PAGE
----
The Organisation for Economic Co-operation and Development (OECD) Corporate Tax Statistics report released today makes it clear Australia’s marginal effective corporate tax rate is on the upper end when compared to other OECD countries and that lower taxes are important for competitiveness.
This report follows the OECD’s Economic Survey in Australia, released in December, where they recognised the current strength of the Australian economy which they “projected to continue at a robust pace” and noted our debt-to-GDP ratio “remains relatively low”, providing “sufficient room to support activity… in the event of an unexpected downturn”.
The OECD’s Corporate Tax Statistic Report shows the downward global trend on corporate tax rates, with the average rate falling by 7.2 percentage points from 28.6 per cent in 2000 to 21.4 per cent in 2018. The OECD report highlights that tax is a factor that drives cross-jurisdiction competitiveness for investment.
The Liberal National Government introduced legislation to reduce Australia’s company tax rate and increase our competitiveness internationally, but Labor voted against this tax relief.
In typical Bill Shorten style he says one thing while doing the opposite. While Minister for Financial Services, Mr Shorten said “Any student of Australian business and economic history since the mid-80s knows that part of Australia’s success was derived through reduction in the company tax rate.” But when faced with legislation to do exactly that, Bill Shorten back flipped. Labor simply cannot be trusted.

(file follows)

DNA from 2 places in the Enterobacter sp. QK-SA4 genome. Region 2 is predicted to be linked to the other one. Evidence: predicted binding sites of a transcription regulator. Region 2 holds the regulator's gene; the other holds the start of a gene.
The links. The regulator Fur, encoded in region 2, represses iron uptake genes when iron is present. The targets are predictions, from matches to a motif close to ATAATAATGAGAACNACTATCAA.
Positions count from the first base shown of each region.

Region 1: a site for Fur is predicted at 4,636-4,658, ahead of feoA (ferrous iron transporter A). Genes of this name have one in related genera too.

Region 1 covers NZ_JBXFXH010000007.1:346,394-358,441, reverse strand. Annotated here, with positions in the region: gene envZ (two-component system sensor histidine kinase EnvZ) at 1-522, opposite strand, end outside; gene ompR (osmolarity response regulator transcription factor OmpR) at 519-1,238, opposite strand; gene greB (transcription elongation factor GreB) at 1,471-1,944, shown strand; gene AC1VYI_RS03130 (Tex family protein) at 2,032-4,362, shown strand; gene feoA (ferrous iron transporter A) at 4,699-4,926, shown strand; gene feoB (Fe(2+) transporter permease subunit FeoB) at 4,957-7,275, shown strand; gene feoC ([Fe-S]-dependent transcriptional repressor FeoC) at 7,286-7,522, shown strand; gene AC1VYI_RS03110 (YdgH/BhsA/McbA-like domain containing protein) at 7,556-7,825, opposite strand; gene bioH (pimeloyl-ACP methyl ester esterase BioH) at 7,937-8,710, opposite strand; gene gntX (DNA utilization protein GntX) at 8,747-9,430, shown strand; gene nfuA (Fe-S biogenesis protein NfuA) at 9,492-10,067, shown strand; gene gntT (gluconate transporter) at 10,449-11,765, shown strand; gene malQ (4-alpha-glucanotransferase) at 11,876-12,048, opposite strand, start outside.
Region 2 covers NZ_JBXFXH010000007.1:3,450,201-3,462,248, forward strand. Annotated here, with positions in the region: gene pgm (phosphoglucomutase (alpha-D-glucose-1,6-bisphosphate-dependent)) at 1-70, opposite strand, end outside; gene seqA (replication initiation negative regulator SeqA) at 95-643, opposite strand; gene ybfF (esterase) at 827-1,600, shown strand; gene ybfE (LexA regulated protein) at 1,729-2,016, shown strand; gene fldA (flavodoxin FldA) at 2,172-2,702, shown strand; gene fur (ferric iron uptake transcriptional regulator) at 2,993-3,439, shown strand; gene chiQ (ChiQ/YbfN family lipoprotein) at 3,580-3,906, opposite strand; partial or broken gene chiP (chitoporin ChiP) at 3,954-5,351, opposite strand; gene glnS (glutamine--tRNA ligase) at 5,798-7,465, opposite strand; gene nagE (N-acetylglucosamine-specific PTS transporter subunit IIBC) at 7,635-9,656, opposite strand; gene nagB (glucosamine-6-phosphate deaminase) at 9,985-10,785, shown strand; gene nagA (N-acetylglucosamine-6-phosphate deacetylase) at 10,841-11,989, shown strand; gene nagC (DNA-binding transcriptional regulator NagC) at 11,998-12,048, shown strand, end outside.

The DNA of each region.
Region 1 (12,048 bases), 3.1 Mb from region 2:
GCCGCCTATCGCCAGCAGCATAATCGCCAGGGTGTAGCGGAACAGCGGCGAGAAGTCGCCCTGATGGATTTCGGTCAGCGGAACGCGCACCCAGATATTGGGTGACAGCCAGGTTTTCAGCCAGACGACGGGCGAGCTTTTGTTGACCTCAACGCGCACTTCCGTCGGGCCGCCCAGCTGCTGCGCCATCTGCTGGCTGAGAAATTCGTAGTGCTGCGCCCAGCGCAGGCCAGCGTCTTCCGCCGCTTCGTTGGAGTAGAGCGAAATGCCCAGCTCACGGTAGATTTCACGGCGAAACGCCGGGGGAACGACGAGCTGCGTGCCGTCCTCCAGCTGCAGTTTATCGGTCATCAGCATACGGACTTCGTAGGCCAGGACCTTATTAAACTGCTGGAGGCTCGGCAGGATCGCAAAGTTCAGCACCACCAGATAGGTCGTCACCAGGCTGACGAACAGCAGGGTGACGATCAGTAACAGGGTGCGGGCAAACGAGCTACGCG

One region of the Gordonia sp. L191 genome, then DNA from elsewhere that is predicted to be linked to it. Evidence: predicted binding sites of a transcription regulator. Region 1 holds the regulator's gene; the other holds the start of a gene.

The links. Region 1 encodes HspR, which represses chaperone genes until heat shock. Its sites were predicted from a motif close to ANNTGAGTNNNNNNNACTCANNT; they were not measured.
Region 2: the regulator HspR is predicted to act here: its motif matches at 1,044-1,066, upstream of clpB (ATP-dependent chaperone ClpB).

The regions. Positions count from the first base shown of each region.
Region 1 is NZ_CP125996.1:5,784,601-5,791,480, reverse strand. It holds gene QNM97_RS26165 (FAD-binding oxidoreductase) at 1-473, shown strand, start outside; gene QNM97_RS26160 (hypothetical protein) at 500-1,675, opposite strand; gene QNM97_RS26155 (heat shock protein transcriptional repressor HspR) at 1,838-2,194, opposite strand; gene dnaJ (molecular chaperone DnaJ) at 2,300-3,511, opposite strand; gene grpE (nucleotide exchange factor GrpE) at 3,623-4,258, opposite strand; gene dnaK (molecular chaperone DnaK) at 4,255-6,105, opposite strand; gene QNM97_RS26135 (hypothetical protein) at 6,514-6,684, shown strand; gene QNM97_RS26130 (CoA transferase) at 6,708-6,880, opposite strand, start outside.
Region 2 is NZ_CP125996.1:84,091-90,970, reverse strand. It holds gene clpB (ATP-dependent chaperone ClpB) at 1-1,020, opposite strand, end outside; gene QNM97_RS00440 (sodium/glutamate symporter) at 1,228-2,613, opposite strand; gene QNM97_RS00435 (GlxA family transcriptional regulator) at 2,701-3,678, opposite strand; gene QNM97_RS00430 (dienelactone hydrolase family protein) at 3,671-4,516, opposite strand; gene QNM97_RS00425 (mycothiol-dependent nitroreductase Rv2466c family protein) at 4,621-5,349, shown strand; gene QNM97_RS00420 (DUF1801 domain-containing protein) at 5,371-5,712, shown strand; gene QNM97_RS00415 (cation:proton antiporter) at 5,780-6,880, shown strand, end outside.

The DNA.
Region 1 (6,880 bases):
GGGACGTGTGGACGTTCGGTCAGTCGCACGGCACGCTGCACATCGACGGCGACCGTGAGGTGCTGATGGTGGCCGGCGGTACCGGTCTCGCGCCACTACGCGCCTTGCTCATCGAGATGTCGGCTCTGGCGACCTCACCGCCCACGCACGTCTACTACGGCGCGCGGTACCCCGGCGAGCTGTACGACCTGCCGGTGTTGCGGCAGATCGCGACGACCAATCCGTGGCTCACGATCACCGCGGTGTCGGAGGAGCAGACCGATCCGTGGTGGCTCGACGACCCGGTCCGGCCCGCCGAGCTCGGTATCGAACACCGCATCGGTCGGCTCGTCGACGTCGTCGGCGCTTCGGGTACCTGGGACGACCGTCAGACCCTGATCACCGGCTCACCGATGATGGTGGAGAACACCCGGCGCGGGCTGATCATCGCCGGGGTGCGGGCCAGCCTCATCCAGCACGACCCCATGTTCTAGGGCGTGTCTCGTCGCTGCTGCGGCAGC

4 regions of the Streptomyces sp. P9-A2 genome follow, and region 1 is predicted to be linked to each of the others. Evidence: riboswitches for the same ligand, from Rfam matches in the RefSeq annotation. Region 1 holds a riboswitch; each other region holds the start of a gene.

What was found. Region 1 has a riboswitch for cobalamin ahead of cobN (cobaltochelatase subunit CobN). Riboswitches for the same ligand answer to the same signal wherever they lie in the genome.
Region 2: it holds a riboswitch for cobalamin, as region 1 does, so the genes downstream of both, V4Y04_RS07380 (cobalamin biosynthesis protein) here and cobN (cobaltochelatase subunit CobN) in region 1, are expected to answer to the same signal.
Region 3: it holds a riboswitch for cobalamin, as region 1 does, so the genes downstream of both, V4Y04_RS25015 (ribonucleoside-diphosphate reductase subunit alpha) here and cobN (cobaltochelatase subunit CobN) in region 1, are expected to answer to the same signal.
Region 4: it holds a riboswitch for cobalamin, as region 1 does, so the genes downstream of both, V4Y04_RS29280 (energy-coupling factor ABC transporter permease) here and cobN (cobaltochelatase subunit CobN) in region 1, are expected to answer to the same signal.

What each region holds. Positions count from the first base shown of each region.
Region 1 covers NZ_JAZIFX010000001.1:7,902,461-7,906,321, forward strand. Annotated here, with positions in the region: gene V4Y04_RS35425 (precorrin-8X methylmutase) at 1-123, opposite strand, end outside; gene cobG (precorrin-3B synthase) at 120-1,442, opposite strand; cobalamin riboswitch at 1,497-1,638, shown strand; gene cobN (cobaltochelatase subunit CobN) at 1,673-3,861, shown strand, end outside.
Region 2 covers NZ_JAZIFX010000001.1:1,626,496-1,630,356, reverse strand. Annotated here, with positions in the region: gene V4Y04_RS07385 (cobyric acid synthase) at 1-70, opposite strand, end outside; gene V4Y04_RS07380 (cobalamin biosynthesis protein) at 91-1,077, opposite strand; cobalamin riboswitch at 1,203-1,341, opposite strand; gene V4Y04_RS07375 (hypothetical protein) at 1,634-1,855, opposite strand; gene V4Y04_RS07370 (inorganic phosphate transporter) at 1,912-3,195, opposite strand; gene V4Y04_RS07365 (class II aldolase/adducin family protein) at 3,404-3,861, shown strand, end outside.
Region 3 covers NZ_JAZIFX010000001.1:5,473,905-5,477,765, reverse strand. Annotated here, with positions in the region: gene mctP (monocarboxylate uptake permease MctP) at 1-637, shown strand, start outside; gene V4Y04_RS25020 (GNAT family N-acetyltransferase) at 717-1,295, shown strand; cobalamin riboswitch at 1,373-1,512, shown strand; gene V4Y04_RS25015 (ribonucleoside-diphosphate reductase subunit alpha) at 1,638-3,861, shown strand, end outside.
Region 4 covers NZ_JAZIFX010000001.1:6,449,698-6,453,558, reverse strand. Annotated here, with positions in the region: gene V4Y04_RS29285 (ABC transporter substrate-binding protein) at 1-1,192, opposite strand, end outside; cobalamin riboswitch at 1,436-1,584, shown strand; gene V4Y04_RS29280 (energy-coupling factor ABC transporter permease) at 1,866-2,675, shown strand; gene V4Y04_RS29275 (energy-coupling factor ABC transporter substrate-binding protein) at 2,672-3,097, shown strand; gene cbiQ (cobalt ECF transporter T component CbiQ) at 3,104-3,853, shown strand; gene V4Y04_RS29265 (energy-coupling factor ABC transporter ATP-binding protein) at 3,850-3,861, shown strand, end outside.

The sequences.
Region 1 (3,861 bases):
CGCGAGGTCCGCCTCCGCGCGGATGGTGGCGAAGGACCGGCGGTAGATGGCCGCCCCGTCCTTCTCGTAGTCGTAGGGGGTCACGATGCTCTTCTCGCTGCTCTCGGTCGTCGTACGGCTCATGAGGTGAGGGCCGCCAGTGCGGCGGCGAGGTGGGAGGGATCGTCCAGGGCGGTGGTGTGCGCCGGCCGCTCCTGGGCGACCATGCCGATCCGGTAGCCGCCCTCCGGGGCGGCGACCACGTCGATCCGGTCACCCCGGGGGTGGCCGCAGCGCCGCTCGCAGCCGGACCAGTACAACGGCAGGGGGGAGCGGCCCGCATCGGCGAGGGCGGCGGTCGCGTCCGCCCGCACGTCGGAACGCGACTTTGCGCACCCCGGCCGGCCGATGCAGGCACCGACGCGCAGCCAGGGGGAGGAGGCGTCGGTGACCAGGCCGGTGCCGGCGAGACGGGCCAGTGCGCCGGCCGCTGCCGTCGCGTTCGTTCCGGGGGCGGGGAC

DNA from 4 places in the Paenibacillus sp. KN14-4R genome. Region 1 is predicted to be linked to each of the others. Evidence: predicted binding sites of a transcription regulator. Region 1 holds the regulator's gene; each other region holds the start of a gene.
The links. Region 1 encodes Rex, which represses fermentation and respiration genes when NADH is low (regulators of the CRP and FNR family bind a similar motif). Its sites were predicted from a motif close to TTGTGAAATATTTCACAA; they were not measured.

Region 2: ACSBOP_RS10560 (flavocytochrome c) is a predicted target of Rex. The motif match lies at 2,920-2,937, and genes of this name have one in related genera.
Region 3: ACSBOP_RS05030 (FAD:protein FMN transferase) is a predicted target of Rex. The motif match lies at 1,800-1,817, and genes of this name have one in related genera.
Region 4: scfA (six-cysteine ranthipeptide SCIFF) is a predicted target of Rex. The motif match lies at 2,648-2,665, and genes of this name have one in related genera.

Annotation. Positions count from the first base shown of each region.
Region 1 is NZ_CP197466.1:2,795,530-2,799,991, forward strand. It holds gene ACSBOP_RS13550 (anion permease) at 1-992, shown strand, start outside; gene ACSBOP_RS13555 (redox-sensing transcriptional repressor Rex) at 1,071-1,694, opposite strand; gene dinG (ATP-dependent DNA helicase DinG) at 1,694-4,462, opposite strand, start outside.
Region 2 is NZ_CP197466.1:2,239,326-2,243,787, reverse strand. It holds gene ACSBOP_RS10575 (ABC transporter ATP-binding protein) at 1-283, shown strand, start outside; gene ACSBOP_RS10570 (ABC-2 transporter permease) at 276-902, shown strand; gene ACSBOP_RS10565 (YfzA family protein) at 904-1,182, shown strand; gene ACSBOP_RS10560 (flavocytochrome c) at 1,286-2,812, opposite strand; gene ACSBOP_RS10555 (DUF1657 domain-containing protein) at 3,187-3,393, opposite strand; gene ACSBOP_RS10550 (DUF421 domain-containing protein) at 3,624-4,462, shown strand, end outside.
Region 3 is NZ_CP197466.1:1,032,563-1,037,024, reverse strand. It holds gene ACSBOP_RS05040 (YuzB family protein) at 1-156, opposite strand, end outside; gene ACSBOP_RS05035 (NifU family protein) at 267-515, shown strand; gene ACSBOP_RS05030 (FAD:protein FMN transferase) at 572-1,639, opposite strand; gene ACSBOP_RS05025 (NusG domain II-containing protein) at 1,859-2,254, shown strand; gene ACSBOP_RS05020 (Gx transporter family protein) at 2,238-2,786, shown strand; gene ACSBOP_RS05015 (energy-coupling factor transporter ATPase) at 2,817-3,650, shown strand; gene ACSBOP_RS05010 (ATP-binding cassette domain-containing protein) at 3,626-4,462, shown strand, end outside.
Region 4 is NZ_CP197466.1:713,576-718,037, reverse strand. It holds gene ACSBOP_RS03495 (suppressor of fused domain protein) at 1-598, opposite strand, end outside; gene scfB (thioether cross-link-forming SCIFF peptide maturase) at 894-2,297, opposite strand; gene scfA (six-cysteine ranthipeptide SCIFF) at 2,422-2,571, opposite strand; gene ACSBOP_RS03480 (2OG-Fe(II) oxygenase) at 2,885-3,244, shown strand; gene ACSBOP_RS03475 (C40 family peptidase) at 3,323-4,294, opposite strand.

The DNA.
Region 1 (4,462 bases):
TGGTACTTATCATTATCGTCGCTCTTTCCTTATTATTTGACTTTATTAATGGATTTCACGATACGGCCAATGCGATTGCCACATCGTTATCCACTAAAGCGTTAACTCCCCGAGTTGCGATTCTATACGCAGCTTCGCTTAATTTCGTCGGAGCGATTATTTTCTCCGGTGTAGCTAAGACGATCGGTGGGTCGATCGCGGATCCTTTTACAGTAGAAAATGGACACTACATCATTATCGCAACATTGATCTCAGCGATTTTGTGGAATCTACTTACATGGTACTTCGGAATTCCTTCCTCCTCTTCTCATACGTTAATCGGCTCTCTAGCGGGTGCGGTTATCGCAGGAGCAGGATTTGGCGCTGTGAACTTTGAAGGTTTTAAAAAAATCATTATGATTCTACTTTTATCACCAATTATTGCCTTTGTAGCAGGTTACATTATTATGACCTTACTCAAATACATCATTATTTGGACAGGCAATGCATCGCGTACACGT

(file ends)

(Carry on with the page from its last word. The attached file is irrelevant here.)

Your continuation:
Since, our Government has prioritised providing tax relief for small business, securing the passage of Legislation last October that fast-tracked tax relief for Australia’s 3 million small and medium sized businesses five years earlier than planned.
As a Government we are committed to supporting business, recognising that it’s the private sector that employs around nine in every 10 Australian workers. We understand that by providing tax relief, businesses keep more of their own money and have more to invest back into their business – to create jobs, to boost productivity and grow.
What we won’t do is disadvantage businesses by increasing taxes, as Labor is planning to do.
At a time when Australia is facing global economic headwinds, Labor’s plan is to introduce more than $200 billion in new taxes, that’s taxes on your business, your home, your savings, your energy bills and your income.
Providing tax relief is part of our plan for a stronger economy to guarantee the essential services that Australians rely on.